Appeals & Response Plans
- Uganda: Cholera Outbreak - Feb 2018
- East Africa: Armyworm Infestation - Mar 2017
- Tanzania: Earthquake - Sept 2016
- South Sudan: Cholera Outbreak - Jul 2016
- Uganda: Yellow Fever Outbreak - Apr 2016
- Uganda: Measles Outbreak - Aug 2013
- Uganda: Cholera Outbreak - May 2013
- Uganda: Floods - May 2013
- Uganda: Marburg Fever Outbreak - Oct 2012
- Uganda: Ebola Outbreak - Jul 2012
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- Uganda Refugee Response - DRC Situation (08 June 2018)
Uganda, as at the end of October 2017 was hosting more than 1.3 million refugees across 12 districts in the country. The refugees live alongside their Ugandan host’s communities in the settlements.
Moyo District in the West-Nile Sub-Region of Uganda is a major hosting area for people displaced from Kajo-Keji County in Central Equatoria, South Sudan after fighting spread though he county in the second half of 2016. Due to ongoing insecurity, Kajo-Keji County has been mostly inaccessible to humanitarian actors since July 2016.
Seasonal increases in staple food prices expected as supplies tighten
• Recent seasonal harvest across the region eased staple food prices between November 2017 – February 2018, though remaining above average levels, while draw down in supplies is starting to push prices upward.
• Regional trade in staple foods has been below average levels, but expected to improve through mid-2018, boosted by December – January and forthcoming May – August seasonal harvests.
Kyaka II, Rwamwanja, Kyangwali, Kiryandongo, Rhino Camp, Adjumani/ Pakelle, Koboko, Bidi-bidi and Imvepi
This report analyses how local partner organisations in Uganda view their relationship with United Nations agencies and international non-governmental organisations (INGOs). It is based on survey instruments sent to the local counterparts of four UN agencies and three INGOS working in Uganda. The surveys are designed to shed light on moves towards the localisation of humanitarian assistance, which is the second of the 10 goals set out in the Grand Bargain.
AFFECTED PEOPLE SURVEY
WFP provides food assistance to vulnerable refugees in Uganda through a combination of in-kind food and cash based transfers. Beneficiaries not only enjoy the flexibility of buying food of their preference as a result of case based transfer but also the timeliness, dignity and efficiency associated with cash based transfers (as noted in a number of studies).
This report provides an analysis of the market prices of the key commodities that make up the in-kind food basket as compared to the cash transfer value distributed by WFP to the refugee beneficiaries. The report focuses on price data collected from Adjumani/Pakelle, Arua/Rhino Camp, Kiryandongo, Kyaka II, Rwamwanja and Kyangwali settlements (January –June 2017) for the major commodities of the in-kind food basket which include maize grain, beans and maize flour (for EVH).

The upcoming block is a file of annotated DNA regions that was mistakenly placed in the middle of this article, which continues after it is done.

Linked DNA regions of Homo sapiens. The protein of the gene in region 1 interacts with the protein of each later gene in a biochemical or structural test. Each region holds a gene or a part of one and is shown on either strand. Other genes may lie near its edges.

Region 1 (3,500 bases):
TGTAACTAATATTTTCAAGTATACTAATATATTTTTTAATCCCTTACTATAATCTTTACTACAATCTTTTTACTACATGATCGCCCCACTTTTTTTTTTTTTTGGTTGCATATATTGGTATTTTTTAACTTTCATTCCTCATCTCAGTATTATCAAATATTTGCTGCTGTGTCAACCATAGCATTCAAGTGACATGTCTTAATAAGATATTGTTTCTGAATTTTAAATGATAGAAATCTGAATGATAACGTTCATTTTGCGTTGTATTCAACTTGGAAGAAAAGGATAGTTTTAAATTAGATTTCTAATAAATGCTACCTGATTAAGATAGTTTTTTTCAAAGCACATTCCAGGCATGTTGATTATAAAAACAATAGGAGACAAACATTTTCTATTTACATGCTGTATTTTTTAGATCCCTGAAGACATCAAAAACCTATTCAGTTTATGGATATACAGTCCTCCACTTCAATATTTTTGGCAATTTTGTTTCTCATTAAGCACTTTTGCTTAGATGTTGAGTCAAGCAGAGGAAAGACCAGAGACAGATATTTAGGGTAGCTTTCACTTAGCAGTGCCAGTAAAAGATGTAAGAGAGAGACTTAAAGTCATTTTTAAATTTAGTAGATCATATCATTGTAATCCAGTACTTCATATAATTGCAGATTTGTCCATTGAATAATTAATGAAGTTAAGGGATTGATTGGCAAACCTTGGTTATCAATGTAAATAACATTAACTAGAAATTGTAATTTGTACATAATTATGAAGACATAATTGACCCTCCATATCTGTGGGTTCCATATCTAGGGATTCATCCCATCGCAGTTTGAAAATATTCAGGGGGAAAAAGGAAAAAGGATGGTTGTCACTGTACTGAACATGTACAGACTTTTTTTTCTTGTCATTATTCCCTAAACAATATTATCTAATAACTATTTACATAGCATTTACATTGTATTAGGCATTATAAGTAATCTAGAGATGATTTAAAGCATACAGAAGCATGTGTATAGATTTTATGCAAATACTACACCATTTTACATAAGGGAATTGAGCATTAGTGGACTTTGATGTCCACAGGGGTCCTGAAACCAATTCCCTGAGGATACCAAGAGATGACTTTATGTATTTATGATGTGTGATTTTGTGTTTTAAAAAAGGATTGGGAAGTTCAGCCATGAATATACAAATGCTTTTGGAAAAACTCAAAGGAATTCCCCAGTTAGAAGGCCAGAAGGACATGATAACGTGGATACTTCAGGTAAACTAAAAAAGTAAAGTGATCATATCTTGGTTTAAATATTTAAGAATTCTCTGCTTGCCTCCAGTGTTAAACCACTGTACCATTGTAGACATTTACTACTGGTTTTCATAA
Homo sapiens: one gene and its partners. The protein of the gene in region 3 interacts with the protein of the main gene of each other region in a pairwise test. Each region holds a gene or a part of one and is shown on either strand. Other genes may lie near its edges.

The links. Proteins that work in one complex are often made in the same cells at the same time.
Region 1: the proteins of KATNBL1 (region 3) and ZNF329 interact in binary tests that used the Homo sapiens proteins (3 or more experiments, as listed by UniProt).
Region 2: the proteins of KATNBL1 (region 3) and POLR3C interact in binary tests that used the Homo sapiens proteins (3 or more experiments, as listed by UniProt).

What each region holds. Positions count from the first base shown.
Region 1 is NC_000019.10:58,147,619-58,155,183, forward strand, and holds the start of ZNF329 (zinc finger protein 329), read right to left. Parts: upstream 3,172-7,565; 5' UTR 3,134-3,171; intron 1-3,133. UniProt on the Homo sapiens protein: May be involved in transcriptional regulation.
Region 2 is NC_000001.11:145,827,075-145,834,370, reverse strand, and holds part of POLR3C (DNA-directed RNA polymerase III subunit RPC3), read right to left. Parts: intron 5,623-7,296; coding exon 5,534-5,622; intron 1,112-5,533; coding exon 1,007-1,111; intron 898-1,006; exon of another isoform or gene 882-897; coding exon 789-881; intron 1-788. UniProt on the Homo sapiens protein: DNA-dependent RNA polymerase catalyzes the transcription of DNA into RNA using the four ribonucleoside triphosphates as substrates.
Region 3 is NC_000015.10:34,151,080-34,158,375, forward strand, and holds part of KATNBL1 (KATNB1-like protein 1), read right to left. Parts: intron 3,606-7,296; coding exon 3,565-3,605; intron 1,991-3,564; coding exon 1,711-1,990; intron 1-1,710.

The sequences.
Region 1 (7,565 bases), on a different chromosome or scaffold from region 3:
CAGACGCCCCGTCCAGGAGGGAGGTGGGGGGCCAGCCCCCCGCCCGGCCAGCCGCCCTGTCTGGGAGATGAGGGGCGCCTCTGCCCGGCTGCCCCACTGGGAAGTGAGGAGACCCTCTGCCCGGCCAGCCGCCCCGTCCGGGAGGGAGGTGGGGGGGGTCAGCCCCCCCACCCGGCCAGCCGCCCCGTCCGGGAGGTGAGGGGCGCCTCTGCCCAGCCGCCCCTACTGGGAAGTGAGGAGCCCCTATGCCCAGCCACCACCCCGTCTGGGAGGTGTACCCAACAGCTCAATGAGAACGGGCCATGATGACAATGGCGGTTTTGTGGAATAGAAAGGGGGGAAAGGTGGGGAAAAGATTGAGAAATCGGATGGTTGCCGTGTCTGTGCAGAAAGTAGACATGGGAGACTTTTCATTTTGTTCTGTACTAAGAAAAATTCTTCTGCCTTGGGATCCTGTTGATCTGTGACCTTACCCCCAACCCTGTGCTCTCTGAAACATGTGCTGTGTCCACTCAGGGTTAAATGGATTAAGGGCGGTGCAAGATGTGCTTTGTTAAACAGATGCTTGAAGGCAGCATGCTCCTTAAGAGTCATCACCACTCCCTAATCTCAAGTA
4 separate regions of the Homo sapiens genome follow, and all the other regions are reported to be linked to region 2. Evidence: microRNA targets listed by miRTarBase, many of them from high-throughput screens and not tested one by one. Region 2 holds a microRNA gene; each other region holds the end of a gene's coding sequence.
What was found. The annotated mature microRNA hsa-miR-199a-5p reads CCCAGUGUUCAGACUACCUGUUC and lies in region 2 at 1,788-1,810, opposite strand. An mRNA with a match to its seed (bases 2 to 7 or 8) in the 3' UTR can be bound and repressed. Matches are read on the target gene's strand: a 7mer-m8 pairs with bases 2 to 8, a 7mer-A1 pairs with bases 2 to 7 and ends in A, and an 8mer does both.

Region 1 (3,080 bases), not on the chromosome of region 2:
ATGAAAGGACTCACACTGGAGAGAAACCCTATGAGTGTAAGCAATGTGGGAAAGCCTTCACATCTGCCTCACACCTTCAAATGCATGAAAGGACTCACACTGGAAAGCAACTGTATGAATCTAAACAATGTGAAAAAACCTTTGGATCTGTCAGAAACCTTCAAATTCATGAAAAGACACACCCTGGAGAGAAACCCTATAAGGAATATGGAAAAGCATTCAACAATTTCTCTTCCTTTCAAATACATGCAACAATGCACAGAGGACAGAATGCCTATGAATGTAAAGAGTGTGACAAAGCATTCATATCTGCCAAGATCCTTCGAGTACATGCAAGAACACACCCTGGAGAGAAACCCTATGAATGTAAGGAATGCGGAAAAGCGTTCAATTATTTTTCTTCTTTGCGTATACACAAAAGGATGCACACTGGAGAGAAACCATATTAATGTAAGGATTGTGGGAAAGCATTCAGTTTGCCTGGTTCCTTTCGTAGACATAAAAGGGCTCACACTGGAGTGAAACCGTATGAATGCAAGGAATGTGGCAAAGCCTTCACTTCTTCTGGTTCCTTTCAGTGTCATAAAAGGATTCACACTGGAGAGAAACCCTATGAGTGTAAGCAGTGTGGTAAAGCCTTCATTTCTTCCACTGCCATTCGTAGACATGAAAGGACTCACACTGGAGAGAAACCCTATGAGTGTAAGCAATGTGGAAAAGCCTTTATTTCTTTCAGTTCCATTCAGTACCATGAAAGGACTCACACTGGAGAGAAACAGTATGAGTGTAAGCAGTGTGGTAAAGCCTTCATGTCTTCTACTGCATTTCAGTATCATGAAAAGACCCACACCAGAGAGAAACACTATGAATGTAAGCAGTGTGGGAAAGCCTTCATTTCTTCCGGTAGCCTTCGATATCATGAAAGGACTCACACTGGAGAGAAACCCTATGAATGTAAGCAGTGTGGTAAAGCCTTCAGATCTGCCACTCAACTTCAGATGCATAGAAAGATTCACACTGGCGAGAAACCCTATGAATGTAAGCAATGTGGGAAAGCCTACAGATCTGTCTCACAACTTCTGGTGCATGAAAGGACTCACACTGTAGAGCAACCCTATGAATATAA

Note any prior assessments (eg IRNA) and attach to this report
If no prior assessment has been done. summarise information gathered through questionnaire at Annex 1
There was IRNA conducted in feb-17 lead by UNOCHA but it didn’t capture the current new caseload and the aim of this reassessment was detailed to carry out in-depth verification exercise to investigate the alleged new caseload that started arriving after registration of the old caseload that happened in April this year.
This paper explores whether a systematic approach to screening for experiences of violence (sexual, physical and psychological) is possible in a range of humanitarian settings (just arrived and longer-term, rural and urban) and, if so, what kinds of levels of disclosure are found, what are some of the factors influencing disclosure positively and negatively, and what might be the cost of addressing the most urgent needs.
1 RESEARCH SUMMARY
In support of the return and recovery effort of formerly war affected populations, ACF implemented a cash-based intervention in Otuke District of Northern Uganda. This programme assisted internally displaced people (IDPs) with the return home and reestablishing their livelihoods. Vulnerable households received unconditional cash grants through bank accounts and training to support their long-term food security and livelihood (FSL) recovery and capacity.
• The majority of the refugees rely on food assistance for their livelihood. In total, 58% are not participating in any economic activity while 24% are engaged in farming activities by renting out land from the host communities. Meanwhile, 75% of the host communities depend on agricultural production as their primary economic activity, and 10% are involved in petty trade. Most people lack access to capital to expand businesses.
Upon analyzing a variety of indicators, it is recommended that cash pilots first be introduced in the districts of Moroto, Amudat and Kotido, followed by other districts.
Key markets in Karamoja:
There are 47 functional markets across Karamoja, 85% of these being primary markets. Amudat, Kaabong and Kotido have only primary markets;
The proportion of households with food stocks has continued to decrease, with only 1.2 percent in May, a decrease from 9 percent in March 2017.
34 percent of the households had acceptable FCS, indicating a significant decrease by 26% since March 2017. Abim (20) and Nakapiripirit (19) had the highest mean rCSI, implying households are increasingly stressed in meeting their food needs due to reduced food stocks.